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(Updates with commission comment in ninth paragraph.)
Oct. 25 (Bloomberg) -- Solvay SA won a bid to annul antitrust fines totaling 23 million euros ($32 million) at the European Union’s top court in a ruling that will boost the company’s fourth-quarter profit by 15 million euros.
The European Commission, the 27-nation EU’s antitrust regulator “failed to respect Solvay’s right of access to the procedural file and its right to be heard,” the EU Court of Justice ruled in Luxembourg today.
The commission in December 2000 re-imposed fines on the Brussels-based company, the world’s largest soda-ash maker, a few months after an EU court threw out penalties originally levied in 1990. In its appeal, Solvay argued it didn’t have access to all the documents on which the commission’s claims were based. The agency admitted it had misplaced some documents, according to the court.
The missing sub-files may have contained evidence “which would have enabled” Solvay “to offer an interpretation of the facts different from the interpretation adopted by the commission, which could have been of use for its defense,” the court said.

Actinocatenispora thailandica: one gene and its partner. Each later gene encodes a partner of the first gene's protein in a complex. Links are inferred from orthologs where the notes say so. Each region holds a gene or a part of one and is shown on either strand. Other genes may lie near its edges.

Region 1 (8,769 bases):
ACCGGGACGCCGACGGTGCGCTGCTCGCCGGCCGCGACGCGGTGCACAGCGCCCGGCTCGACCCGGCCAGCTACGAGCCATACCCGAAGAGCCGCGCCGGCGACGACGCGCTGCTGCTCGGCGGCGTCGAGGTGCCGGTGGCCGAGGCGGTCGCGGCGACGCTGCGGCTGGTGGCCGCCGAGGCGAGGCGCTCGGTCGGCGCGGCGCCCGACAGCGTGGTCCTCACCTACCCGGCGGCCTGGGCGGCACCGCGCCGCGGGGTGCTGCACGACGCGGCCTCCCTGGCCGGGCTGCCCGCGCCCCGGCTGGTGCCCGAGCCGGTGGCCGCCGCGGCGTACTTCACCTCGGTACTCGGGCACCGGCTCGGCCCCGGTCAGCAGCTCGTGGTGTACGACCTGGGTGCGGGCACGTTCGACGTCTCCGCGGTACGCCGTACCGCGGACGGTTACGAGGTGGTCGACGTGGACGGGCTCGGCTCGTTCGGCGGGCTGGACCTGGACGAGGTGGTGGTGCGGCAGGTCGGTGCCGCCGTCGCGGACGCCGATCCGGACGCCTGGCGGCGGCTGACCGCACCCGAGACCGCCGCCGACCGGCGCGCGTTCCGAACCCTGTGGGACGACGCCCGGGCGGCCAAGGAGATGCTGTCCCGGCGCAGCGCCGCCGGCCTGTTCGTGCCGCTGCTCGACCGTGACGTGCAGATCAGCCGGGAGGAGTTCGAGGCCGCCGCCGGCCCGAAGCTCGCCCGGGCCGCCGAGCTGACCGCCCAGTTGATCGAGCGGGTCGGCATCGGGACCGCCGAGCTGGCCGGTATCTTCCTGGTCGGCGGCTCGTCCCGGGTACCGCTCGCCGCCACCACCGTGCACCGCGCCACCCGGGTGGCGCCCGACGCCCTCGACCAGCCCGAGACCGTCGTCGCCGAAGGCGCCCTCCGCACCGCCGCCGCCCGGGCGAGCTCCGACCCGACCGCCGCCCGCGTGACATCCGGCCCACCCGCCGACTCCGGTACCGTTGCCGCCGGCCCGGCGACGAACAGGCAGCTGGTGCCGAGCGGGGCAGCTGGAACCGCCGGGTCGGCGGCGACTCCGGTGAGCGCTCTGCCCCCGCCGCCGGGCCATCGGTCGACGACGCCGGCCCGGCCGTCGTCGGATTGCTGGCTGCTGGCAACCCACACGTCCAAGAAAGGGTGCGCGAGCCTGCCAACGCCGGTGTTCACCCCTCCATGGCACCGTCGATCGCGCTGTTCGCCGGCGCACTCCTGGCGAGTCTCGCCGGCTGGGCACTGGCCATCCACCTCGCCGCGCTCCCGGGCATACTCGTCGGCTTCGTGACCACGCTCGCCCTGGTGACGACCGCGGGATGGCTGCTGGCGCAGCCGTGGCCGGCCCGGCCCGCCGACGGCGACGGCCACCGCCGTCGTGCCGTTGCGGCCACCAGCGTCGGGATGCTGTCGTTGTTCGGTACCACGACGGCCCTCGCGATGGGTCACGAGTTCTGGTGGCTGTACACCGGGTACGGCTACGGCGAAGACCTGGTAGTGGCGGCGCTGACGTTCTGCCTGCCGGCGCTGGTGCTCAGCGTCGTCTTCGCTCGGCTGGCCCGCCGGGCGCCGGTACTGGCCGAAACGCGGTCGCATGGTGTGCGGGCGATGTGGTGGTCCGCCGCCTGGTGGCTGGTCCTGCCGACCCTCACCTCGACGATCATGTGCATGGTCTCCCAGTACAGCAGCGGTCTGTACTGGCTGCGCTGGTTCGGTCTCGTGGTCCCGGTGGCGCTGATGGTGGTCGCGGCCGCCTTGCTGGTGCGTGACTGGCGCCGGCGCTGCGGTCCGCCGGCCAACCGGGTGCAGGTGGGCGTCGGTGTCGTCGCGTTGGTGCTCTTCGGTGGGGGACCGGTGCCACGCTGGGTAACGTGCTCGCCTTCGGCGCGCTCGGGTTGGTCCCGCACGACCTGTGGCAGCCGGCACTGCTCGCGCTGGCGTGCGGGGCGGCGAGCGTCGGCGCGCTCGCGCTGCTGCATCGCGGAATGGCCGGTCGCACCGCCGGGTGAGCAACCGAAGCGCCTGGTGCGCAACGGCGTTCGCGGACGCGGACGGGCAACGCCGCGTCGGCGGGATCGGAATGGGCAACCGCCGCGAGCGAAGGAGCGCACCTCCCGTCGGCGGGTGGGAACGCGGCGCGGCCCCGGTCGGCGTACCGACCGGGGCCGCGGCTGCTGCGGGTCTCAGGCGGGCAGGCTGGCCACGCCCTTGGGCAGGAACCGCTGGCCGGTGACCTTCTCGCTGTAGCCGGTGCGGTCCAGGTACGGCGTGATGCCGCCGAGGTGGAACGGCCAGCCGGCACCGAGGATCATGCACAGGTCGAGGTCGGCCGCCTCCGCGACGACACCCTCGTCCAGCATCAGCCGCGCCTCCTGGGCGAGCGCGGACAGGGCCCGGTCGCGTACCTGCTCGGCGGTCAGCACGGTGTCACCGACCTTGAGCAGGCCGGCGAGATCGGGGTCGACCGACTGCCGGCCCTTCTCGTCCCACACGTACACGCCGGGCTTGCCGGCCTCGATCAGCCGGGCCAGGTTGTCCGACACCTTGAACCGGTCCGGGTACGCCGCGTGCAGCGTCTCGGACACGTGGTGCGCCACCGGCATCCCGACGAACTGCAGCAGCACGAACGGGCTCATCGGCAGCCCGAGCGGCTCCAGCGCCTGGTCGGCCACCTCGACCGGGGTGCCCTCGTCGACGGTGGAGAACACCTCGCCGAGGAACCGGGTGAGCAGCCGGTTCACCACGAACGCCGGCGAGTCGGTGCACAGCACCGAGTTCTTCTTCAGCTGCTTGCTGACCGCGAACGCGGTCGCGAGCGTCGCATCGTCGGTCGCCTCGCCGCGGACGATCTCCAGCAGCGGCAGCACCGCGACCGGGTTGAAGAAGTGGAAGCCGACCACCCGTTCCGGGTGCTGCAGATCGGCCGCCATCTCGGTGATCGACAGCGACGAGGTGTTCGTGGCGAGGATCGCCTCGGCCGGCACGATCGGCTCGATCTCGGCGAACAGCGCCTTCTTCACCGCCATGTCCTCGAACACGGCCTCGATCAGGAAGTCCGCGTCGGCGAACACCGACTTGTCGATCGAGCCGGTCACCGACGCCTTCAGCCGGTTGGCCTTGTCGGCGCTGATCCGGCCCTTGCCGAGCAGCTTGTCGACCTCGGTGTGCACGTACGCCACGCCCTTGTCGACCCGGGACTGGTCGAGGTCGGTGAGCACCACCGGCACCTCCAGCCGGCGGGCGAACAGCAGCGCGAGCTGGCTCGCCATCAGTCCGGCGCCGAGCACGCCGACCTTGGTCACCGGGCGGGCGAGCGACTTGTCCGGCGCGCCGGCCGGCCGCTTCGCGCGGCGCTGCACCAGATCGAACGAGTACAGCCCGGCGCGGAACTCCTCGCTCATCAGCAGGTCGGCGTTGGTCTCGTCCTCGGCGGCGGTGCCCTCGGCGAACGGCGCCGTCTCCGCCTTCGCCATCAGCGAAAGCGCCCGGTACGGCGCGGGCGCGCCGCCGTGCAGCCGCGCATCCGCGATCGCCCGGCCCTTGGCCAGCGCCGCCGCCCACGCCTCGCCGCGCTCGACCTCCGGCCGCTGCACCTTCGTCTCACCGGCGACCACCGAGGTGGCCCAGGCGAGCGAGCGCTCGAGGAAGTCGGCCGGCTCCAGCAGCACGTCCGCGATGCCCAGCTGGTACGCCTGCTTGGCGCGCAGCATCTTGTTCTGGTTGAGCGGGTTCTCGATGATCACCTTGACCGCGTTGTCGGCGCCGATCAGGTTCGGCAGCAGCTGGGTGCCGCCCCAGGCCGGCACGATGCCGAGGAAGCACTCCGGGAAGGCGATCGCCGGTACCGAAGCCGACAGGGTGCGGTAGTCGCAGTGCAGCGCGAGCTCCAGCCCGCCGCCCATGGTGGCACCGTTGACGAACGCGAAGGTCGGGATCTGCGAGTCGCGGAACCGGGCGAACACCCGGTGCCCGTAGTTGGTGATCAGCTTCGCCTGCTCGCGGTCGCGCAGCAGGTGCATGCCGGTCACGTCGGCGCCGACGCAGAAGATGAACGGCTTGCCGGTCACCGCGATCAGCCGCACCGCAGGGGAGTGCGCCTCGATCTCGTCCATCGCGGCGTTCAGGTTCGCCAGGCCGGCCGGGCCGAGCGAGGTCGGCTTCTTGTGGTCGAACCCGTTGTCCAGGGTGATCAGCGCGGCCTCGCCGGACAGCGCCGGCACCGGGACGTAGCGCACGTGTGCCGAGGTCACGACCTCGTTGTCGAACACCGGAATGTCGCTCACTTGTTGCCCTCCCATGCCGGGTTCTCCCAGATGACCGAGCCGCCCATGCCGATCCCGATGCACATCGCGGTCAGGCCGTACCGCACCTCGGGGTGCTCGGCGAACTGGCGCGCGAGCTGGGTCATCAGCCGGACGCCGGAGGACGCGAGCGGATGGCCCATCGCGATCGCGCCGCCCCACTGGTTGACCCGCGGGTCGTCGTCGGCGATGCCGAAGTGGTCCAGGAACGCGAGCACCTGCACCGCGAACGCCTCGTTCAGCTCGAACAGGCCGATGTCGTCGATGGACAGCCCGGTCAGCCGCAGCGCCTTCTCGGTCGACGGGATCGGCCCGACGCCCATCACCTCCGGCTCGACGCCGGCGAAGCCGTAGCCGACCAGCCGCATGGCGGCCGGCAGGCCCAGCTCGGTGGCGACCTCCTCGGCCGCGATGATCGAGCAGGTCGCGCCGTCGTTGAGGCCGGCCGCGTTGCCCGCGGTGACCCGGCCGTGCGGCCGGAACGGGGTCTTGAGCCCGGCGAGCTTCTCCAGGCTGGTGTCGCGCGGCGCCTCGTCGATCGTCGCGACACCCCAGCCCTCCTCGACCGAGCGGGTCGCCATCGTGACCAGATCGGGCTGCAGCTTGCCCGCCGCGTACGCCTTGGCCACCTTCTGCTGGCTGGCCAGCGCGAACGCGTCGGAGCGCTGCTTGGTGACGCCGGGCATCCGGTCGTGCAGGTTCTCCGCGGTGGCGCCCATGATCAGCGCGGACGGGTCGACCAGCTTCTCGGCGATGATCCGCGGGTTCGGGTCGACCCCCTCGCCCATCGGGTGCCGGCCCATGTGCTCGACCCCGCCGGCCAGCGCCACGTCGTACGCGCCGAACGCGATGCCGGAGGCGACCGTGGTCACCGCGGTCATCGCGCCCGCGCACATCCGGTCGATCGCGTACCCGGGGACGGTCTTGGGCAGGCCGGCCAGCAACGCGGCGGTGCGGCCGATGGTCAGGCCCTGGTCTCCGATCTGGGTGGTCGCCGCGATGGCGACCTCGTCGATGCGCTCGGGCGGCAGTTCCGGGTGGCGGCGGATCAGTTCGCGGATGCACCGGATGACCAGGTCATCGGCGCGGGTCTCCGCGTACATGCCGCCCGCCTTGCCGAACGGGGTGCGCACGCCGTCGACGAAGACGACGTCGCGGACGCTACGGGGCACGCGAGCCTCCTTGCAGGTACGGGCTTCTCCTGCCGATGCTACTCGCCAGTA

Solvay shares rose as much as 2.3 percent to 76.30 euros after the announcement. The stock traded at 74.84 or 0.3 percent higher at 3:20 p.m. in Belgian trading.
“This is very positive news,” said Erik De Leye, a spokesman for Solvay in Brussels, by phone. “The ruling marks the end of the story.”
De Leye said the ruling will boost fourth-quarter profit by 15 million euros, which corresponds to the provision Solvay had made to cover the fine.
An EU court in 2009 cut the revised fine to 21.25 million euros. Solvay appealed to the EU’s highest tribunal to annul the commission’s decision or cut the fine “by a very substantial amount,” to compensate it “for the serious damage it suffered on account of the extraordinary length of the proceedings.”
Amelia Torres, a spokeswoman for the commission, said the regulator would study the judgments carefully and that EU procedures “have changed fundamentally in many aspects” since the first fine was imposed more than 20 years ago.
The commission, also based in Brussels, in 2000 fined Solvay 20 million euros for abuse of its dominant position in the market for soda ash, which is used to make glass, and 3 million euros for colluding on prices with a competitor in Germany.
The cases are C-109/10 P, C-110/10 P, Solvay v. European Commission.
--With assistance from John Martens and Aoife White in Brussels. Editors: Christopher Scinta, Peter Chapman
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